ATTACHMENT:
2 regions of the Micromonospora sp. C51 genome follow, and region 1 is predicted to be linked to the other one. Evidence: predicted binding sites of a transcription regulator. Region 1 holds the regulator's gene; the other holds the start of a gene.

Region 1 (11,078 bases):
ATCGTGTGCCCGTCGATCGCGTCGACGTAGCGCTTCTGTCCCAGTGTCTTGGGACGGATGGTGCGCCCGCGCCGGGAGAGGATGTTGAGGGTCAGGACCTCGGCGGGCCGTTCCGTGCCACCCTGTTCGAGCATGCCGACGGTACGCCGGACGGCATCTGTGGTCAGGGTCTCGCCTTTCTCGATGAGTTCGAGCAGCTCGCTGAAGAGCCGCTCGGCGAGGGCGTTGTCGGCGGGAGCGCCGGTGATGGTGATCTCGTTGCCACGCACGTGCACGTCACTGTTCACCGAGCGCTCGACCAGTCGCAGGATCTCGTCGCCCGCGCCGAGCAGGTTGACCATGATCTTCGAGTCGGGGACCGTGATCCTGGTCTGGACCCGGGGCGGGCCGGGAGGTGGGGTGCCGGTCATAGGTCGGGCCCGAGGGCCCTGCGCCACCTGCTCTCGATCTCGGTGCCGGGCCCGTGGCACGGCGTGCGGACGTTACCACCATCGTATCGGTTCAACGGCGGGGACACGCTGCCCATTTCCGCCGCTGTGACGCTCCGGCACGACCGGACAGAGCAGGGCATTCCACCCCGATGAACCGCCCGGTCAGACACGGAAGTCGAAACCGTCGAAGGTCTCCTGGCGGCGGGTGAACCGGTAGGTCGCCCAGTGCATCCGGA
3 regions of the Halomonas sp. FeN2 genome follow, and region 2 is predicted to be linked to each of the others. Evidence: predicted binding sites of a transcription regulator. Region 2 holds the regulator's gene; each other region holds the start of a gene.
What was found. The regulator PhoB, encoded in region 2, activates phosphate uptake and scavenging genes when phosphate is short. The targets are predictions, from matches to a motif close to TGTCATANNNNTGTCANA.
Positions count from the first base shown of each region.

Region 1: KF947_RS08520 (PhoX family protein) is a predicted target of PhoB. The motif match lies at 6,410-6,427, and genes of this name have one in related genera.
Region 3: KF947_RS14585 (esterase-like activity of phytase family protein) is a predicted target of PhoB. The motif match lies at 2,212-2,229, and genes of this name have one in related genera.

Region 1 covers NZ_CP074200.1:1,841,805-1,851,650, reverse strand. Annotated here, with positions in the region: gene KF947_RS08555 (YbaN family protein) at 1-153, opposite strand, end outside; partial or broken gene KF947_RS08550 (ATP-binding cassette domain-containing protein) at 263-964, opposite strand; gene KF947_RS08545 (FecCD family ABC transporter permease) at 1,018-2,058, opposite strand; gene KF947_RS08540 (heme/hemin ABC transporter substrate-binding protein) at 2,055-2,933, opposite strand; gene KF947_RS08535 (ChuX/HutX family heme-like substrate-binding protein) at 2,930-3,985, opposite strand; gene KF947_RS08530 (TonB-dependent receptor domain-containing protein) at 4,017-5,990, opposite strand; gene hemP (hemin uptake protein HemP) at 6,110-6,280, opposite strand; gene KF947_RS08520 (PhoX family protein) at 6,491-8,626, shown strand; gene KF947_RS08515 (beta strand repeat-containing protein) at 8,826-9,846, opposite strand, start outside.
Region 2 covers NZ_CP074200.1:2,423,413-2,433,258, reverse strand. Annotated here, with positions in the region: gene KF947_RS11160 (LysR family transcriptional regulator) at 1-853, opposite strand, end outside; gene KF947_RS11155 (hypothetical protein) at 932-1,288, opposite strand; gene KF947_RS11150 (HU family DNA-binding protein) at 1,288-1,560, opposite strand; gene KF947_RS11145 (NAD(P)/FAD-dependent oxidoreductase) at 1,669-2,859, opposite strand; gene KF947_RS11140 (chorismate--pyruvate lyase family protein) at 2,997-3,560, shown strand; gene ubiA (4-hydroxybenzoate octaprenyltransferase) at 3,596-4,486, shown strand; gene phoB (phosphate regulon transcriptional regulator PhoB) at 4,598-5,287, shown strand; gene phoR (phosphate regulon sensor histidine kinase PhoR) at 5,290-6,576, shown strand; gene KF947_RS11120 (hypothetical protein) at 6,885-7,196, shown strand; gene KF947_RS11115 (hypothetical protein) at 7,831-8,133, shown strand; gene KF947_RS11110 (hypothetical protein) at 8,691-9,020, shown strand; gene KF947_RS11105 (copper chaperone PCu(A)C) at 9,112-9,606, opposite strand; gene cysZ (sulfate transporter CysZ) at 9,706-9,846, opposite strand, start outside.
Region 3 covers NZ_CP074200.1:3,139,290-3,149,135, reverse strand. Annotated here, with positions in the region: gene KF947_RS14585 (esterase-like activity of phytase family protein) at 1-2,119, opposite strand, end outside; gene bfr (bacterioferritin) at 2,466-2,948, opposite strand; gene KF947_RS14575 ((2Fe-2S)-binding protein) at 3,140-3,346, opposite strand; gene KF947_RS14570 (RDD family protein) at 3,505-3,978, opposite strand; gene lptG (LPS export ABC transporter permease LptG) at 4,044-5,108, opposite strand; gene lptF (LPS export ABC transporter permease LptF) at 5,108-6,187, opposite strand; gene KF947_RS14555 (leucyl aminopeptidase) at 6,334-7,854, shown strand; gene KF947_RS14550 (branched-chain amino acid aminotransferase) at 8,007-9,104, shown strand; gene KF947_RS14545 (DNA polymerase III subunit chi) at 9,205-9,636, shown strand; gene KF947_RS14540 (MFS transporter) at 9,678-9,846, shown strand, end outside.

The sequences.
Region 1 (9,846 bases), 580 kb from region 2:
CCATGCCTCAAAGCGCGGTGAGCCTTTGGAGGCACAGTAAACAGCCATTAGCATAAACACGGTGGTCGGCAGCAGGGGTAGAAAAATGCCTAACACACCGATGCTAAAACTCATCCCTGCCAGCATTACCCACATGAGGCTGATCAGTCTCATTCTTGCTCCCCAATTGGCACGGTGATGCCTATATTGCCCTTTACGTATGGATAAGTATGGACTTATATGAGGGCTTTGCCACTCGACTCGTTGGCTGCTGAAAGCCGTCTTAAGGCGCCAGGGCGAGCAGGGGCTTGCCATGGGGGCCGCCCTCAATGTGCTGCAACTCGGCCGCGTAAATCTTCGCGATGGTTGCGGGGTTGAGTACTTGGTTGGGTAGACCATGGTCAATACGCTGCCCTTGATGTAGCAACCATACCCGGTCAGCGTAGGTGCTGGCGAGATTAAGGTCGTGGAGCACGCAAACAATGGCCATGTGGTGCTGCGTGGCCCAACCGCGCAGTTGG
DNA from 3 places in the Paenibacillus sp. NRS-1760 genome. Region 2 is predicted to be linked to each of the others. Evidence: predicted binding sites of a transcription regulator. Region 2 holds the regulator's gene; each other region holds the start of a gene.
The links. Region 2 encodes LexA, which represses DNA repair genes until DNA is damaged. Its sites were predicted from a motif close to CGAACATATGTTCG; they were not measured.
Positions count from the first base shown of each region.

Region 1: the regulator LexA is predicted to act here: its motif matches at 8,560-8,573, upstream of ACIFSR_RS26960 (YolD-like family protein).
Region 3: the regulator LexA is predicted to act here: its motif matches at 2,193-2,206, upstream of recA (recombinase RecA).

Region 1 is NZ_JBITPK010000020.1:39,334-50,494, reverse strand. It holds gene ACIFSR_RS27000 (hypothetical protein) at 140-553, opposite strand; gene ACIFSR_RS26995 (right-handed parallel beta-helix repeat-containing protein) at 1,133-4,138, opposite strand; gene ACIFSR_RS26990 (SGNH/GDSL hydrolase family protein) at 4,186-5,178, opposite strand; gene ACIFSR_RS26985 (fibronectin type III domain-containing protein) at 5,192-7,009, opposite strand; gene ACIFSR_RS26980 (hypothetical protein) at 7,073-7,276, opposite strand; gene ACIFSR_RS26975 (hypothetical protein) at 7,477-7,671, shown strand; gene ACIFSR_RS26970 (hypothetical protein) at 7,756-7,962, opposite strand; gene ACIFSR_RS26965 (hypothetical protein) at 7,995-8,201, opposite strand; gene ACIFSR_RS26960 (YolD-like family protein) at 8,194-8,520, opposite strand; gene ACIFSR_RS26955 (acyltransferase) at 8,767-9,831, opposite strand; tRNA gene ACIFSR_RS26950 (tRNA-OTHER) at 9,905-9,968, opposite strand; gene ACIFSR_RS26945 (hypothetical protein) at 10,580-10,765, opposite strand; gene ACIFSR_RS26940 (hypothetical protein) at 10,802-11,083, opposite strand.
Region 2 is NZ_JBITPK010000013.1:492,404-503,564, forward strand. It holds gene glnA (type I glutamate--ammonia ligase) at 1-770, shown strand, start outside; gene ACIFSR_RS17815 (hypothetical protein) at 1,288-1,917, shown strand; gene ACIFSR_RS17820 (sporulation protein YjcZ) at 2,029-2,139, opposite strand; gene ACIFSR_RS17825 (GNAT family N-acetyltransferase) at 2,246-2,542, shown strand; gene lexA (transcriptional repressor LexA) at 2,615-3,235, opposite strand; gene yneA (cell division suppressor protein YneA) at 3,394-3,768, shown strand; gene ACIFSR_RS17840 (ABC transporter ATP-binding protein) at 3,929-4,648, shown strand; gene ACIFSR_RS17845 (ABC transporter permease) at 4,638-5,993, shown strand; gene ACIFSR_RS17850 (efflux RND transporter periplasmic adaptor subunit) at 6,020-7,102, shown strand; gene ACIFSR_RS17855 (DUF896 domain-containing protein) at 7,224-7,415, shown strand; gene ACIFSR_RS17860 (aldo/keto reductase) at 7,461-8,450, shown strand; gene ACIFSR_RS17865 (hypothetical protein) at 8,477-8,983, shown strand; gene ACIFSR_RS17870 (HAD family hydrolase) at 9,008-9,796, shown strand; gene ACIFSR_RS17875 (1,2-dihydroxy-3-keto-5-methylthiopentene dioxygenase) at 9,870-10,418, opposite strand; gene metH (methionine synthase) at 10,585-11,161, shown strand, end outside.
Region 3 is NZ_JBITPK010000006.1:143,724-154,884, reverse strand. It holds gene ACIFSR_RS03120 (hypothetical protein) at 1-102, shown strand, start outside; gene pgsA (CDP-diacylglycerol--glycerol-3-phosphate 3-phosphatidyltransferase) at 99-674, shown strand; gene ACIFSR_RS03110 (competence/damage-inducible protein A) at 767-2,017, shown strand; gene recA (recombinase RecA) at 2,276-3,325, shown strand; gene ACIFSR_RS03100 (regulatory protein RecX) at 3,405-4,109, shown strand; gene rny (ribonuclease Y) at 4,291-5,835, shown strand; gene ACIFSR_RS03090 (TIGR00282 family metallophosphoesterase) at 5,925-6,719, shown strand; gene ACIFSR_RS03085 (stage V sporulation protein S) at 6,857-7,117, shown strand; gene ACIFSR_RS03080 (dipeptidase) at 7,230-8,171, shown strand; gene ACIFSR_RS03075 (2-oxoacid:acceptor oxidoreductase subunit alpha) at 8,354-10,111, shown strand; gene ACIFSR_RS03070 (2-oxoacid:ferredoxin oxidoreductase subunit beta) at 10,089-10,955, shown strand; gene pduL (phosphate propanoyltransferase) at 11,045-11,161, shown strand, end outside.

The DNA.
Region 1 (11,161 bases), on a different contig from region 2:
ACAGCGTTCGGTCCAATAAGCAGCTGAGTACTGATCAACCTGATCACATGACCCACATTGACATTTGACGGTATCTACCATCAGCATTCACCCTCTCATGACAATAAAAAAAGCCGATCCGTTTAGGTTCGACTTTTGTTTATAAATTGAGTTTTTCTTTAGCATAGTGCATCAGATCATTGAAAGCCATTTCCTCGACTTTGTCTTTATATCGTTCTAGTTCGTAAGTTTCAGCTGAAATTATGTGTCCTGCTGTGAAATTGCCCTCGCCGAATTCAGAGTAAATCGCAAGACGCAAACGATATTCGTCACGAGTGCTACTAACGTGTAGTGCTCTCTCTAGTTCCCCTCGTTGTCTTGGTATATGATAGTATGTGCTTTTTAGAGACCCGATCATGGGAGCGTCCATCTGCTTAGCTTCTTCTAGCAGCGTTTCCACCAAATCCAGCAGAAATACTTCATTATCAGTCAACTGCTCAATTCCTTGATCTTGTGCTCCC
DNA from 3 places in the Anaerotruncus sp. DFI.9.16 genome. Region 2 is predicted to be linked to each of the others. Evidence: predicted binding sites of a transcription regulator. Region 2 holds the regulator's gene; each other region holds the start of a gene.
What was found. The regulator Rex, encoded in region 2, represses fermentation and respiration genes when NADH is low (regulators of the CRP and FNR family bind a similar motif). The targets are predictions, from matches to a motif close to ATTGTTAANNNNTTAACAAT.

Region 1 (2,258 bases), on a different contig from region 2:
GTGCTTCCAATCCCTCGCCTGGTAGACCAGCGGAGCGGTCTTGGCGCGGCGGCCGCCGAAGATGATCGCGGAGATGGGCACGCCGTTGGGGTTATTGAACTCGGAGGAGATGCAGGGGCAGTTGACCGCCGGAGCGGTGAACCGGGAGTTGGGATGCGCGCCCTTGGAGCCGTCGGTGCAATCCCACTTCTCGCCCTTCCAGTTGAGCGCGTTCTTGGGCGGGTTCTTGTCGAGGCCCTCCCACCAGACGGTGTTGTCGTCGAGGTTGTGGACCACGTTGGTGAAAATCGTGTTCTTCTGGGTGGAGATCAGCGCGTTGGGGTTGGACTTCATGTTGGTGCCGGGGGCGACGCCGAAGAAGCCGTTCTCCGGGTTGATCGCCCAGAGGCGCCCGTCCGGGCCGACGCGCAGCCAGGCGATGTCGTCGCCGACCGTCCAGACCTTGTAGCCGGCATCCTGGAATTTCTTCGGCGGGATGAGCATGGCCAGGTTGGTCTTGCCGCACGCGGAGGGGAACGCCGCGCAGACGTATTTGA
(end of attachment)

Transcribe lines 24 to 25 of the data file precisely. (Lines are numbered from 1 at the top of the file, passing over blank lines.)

Region 1 (11,161 bases), on a different contig from region 2:
ACAGCGTTCGGTCCAATAAGCAGCTGAGTACTGATCAACCTGATCACATGACCCACATTGACATTTGACGGTATCTACCATCAGCATTCACCCTCTCATGACAATAAAAAAAGCCGATCCGTTTAGGTTCGACTTTTGTTTATAAATTGAGTTTTTCTTTAGCATAGTGCATCAGATCATTGAAAGCCATTTCCTCGACTTTGTCTTTATATCGTTCTAGTTCGTAAGTTTCAGCTGAAATTATGTGTCCTGCTGTGAAATTGCCCTCGCCGAATTCAGAGTAAATCGCAAGACGCAAACGATATTCGTCACGAGTGCTACTAACGTGTAGTGCTCTCTCTAGTTCCCCTCGTTGTCTTGGTATATGATAGTATGTGCTTTTTAGAGACCCGATCATGGGAGCGTCCATCTGCTTAGCTTCTTCTAGCAGCGTTTCCACCAAATCCAGCAGAAATACTTCATTATCAGTCAACTGCTCAATTCCTTGATCTTGTGCTCCC